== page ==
The Mahabharata of Krishna-Dwaipayana Vyasa, Volume 1 eBook

This eBook from the Gutenberg Project consists of approximately 2,273 pages of information about The Mahabharata of Krishna-Dwaipayana Vyasa, Volume 1.
saw Agni coming towards Khandava to burn it down.  Then the Brahmana Mandapala, knowing the intention of Agni and remembering also that his children were all young moved by fear, gratified the god, of the burning element, that regent of the universe, endued with great energy.  And he did this, desiring to put in a word for his unfledged offspring.  Addressing Agni, the Rishi said, ’Thou art, O Agni, the mouth of all the worlds!  Thou art the carrier of the sacrificial butter!  O purifier (of all sins), thou movest invisible with the frame of every creature!  The learned have spoken of thee as an One, and again as possessed of triple nature.  The wise perform their sacrifices before thee, taking thee as consisting of eight (mouths).  The great Rishis declare that this universe hath been created by thee.  O thou that feedest on sacrificial butter, without thee this whole universe would be destroyed in a single day.  Bowing to thee, the Brahmanas, accompanied by their wives and children, go to eternal regions won by them by help of their own deeds.  O Agni, the learned represent thee as the clouds in the heavens charged with lightning.  O Agni, the flames put forth by thee consume every creature.  O thou of great splendour, this universe hath been created by thee.  The Vedas are thy word.  All creatures, mobile and immobile, depend upon thee.  Water primarily dependeth on thee, so also the whole of this universe.  All offerings of clarified butter and oblations of food to the pitris have been established in thee.  O god, thou art the consumer, and thou art the creator and thou art Vrihaspati himself (in intelligence).  Thou art the twin Aswins; thou art Surya; thou art Soma; thou art Vayu.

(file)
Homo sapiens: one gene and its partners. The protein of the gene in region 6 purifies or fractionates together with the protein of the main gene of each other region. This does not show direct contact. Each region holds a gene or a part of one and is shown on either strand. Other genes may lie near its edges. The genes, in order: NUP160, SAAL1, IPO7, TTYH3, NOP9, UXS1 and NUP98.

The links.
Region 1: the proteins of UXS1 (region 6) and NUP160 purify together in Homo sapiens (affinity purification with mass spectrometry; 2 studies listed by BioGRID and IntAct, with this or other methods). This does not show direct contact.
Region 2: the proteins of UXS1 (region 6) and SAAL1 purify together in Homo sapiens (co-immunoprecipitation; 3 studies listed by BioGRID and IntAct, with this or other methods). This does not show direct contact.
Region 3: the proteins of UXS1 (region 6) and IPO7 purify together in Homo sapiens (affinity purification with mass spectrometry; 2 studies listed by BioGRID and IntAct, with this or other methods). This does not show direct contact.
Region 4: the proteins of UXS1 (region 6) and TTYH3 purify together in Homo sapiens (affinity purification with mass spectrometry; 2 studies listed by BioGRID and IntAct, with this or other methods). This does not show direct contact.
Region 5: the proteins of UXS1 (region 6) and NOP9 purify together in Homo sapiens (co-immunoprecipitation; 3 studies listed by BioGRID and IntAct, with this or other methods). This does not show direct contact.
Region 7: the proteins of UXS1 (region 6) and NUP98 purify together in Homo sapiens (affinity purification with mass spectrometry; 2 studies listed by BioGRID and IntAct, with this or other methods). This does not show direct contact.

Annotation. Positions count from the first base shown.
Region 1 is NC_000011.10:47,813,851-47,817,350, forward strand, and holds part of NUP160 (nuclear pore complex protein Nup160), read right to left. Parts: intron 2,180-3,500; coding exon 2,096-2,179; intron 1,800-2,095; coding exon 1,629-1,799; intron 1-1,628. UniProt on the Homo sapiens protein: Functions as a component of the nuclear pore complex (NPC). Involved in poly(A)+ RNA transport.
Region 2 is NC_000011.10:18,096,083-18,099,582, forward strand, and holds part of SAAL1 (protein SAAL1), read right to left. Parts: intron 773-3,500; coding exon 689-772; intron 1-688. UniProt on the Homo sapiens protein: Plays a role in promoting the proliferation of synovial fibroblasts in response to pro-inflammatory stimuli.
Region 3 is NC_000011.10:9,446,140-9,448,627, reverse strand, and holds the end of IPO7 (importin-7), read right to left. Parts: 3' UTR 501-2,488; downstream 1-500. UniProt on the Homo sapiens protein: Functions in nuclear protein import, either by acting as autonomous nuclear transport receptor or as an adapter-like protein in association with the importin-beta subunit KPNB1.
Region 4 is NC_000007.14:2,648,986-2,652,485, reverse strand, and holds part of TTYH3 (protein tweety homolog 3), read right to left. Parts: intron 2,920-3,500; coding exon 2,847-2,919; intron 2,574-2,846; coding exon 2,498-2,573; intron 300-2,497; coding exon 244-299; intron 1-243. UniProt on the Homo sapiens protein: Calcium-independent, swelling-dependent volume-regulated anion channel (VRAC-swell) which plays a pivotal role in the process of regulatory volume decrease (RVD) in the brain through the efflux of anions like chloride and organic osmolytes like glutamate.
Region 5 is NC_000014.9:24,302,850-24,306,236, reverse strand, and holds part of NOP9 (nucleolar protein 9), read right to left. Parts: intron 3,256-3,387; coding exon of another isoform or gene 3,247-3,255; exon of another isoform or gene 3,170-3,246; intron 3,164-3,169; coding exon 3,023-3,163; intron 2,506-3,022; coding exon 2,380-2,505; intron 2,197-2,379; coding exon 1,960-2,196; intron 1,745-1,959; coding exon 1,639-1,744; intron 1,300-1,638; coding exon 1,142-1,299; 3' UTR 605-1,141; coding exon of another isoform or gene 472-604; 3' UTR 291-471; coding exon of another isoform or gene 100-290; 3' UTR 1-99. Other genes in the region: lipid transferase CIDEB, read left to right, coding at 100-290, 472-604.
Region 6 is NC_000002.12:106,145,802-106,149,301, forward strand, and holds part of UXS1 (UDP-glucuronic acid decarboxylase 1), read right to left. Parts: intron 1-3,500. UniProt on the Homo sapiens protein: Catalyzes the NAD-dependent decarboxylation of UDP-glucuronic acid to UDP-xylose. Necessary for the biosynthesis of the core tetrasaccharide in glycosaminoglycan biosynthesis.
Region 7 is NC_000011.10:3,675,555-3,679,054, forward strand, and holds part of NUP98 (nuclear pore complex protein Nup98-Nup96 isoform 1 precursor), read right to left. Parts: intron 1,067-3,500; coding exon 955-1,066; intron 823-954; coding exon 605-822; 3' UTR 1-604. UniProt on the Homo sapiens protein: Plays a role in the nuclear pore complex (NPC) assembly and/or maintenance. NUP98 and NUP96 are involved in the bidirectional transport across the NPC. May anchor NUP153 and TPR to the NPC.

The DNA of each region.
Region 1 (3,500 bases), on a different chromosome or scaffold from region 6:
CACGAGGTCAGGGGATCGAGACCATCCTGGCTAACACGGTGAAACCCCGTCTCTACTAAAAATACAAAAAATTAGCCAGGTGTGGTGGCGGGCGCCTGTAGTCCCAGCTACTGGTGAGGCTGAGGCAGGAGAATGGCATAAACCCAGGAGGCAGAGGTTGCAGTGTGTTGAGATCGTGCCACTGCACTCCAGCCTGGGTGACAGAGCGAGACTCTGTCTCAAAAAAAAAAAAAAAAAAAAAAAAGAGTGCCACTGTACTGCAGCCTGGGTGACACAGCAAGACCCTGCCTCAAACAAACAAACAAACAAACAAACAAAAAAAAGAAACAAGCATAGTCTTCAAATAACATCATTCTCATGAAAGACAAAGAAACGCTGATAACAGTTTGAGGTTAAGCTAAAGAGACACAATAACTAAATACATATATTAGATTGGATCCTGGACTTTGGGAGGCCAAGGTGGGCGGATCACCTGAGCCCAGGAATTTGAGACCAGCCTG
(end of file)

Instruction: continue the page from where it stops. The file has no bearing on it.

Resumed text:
“Vaisampayana continued, ’O monarch, thus praised by Mandapala, Agni was gratified with that Rishi of immeasurable energy; and the god, well-pleased, replied, ‘What good can I do to thee?’ Then Mandapala with joined palms said unto the carrier of clarified butter, ’While thou burnest the forest of Khandava, spare my children.’  The illustrious bearer of clarified butter replied, ‘So be it.’  It was, therefore, O monarch, that he blazed not forth, while consuming the forest of Khandava, for the destruction of Mandapala’s children.’”


(Khandava-daha Parva continued)

“Vaisampayana said, ’When the fire blazed forth in the forest of Khandava, the infant birds became very much distressed and afflicted.  Filled with anxiety, they saw not any means of escape.  Their mother, the helpless Jarita, knowing that they were too young to escape, was filled with sorrow and wept aloud.  And she said, ’Oh, the terrible conflagration, illuminating the whole universe and burning the forest down, approacheth towards us, increasing my woe.  These infants with immature understanding, without feathers and feet, and the sole refuge of our deceased ancestors, afflict me.  Oh, this fire

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The Mahabharata of Krishna-Dwaipayana Vyasa, Volume 1 from Project Gutenberg. Public domain.
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